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There is a routine I have in those free times when I turn on my computer. It is usually accompanied by supper or a bowl of Extreme Moosetracks chocolate ice cream.

The first thing I do is pull up my Outlook Express and get it started downloading my emails. Then I open a window of Facebook (more recently via Google Chrome) and log in. While that is loading, I open two more tabs and send them to Blogger and WordPress.

Facebook is a between times activity. When a separate page is loading, or between tasks, I go scroll through my friends’ status updates, commenting on a few of them. I check to see who is listed as “online” at the moment, but hardly ever start chats with them. If a friend wants to chat with me, however, I’m usually up for it.

My Blogger Dashboard has my blog reader listed on it, so I begin scrolling through recently updated blogs for any that look interesting. I always click on the first post from A Holy Experience. That beautiful site plays the most peaceful music in the background, a soothing atmospheric playlist that can repeat for hours without growing old. It is also one of the blogs on which I will read every post until I am caught up. The other blog for which I do that is my brother’s, Silence Spoken. We’re like best friends, so I know most of what he says, though his poetry is a removed perspective, a picturesque turn of words to express the big ideas in his head and heart. Usually I will go through and open all the eye-catching blog titles in their own new tabs, so that I can read them later.

My email takes a while to download, but by this time they should be viewable. I start by deleting the emails I don’t want: updates from Amazon.com, Avon, weather forecasts from the week prior, Human Events ads and articles that I get because they are kind enough to email me Ann Coulter’s articles each week. Then I start at the earliest unread email and begin reading. Most are little Facebook notifications: someone commented on my wall. Another person added a comment to a wall-post or status on which I had commented. Friend requests and acceptances. Every month or so I collect all these into a separate file for archived Facebook notifications. The best things to read are emails sent just to me by a real live friend. Life ponderings, prayers and prayer requests, encouragement, or invitations to get together, these are my computer priority, and almost always earn a reply.

Blogger and WordPress will tell me if I have comments to approve for my blogs. I’ll read those, post them, and reply to them. On Blogger I will check out their profiles and their blogs if they have any. Then I stick in my USB thumb drive to upload the blogs I’ve written during my breaks at work. You can observe for yourself how frequently this happens. Finally I check WordPress for my blog stats, to see which posts are the most popular and if there are any surges of traffic. My most popular articles are about auto warranty telemarketers, chivalry and romanticism, making grilled cheese sandwiches Sometimes I’ll get a hit on a post I forgot I wrote, and I go see what the post was about.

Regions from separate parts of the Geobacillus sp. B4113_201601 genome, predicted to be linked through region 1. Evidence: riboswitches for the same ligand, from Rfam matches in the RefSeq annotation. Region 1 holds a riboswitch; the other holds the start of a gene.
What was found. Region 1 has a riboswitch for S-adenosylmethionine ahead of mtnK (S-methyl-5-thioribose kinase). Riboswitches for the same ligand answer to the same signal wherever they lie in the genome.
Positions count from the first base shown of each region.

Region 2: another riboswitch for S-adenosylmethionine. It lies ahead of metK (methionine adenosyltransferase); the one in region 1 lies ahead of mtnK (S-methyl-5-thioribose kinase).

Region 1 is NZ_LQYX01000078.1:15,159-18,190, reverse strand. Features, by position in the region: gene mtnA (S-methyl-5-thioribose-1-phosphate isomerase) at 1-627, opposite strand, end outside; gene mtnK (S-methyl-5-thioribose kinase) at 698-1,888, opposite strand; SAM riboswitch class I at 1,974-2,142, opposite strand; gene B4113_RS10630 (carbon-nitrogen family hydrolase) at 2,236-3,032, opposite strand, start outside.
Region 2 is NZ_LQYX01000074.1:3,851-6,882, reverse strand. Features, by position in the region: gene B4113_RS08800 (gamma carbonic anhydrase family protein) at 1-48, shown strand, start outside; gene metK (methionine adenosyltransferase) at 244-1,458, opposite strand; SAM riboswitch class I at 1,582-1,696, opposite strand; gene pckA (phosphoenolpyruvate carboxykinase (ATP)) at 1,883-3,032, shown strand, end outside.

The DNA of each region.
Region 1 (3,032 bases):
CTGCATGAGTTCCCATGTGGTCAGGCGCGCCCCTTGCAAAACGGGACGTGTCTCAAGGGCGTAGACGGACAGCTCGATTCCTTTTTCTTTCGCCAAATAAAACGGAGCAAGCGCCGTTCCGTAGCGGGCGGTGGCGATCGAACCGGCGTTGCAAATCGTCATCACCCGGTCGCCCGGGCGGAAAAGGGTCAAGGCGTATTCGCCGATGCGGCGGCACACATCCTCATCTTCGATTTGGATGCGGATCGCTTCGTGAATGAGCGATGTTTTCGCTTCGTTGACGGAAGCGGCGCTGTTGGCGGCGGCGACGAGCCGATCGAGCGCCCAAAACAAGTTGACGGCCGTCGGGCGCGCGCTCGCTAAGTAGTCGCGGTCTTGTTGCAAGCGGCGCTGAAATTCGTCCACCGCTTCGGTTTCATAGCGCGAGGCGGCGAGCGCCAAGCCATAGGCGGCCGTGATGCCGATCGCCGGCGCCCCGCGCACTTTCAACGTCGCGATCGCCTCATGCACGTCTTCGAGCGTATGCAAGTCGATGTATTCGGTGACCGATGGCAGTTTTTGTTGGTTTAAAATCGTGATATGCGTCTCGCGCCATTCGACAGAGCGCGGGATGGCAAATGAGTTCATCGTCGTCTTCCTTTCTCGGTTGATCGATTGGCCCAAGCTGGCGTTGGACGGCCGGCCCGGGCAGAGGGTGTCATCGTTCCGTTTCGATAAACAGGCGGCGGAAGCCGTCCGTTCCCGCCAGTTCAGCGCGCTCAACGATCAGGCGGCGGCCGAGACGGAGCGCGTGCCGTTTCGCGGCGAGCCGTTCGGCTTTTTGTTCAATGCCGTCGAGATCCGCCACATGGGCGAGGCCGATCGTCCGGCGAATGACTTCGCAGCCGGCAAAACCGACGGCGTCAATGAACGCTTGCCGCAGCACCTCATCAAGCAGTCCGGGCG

Next I open an additional Internet Explorer or Google Chrome window. I use that to do my projects. Maybe I’m going to search for some information. See if a book I heard about is at my library. Renew library items. Shop. Check my Etsy.com shop, Mi-Re-Do.com website, Googleads, or ebay. I like to download “Let My People Think” at Ravi Zacharias International Ministries. Maybe I’ll be researching for my blog or my business.

IMDB is the best website for information on movies and actors – unless you want to buy a movie, and then Amazon is the place. When I post book reviews, I post them to Amazon.com as well. To see a decent review of a recent mainstream movie, Plugged In is pretty good. They do have spoilers, and I don’t always agree with their assessments or interpretations, but they have accurate objectionable content evaluation. For Bible Study, I use Blue Letter Bible, which has multiple versions, an online Strong’s concordance that can cross-reference the Greek words and root words too. Del.icio.us is on my toolbar so that I can quickly bookmark any awesome but singular articles I find and want to remember. (WordPress’s widget allows you to see my recent tags on Del.icio.us.)

If I am bored or lonely, I will frequently refresh Facebook and go searching for more than status updates on my friends, looking through their new photo albums especially. The best are babies and weddings, followed very closely by scenic pictures of far-off lands. When inspired, I update my own status. It usually has to do with what I did that day, will do tomorrow, or have been thinking. For some reason movies make frequent appearances.

When it seems my favorite blogs have been insufficiently updated, when I am craving a good intellectual read or a warm, encouraging girlfriend read, I’ll go to blogs that have lots of links and start exploring. Carolyn McCulley often has good links. WordPress has a tag surfer feature to find like-topic blogs. Or I can search places like Ligonier Ministries or Boundless for interesting articles. When I find a blog I may want to follow, I do follow it, pasting its URL into my Blog Reader on Blogger. It’s an eclectic list, as you can see if you look on my Profile.

Before I turn off my computer, I refresh Facebook one more time and check for any new emails. Then I minimize any windows I want to keep open, close the rest, and put my little laptop into hibernation.

To God be all glory,

Lisa of Longbourn

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Facebook is a genius’ invention for back door communication.  Rather than asking a person what is going on in their life, you can:

  • Read their wall, and see what others are saying to them, who the others are, and where they are from.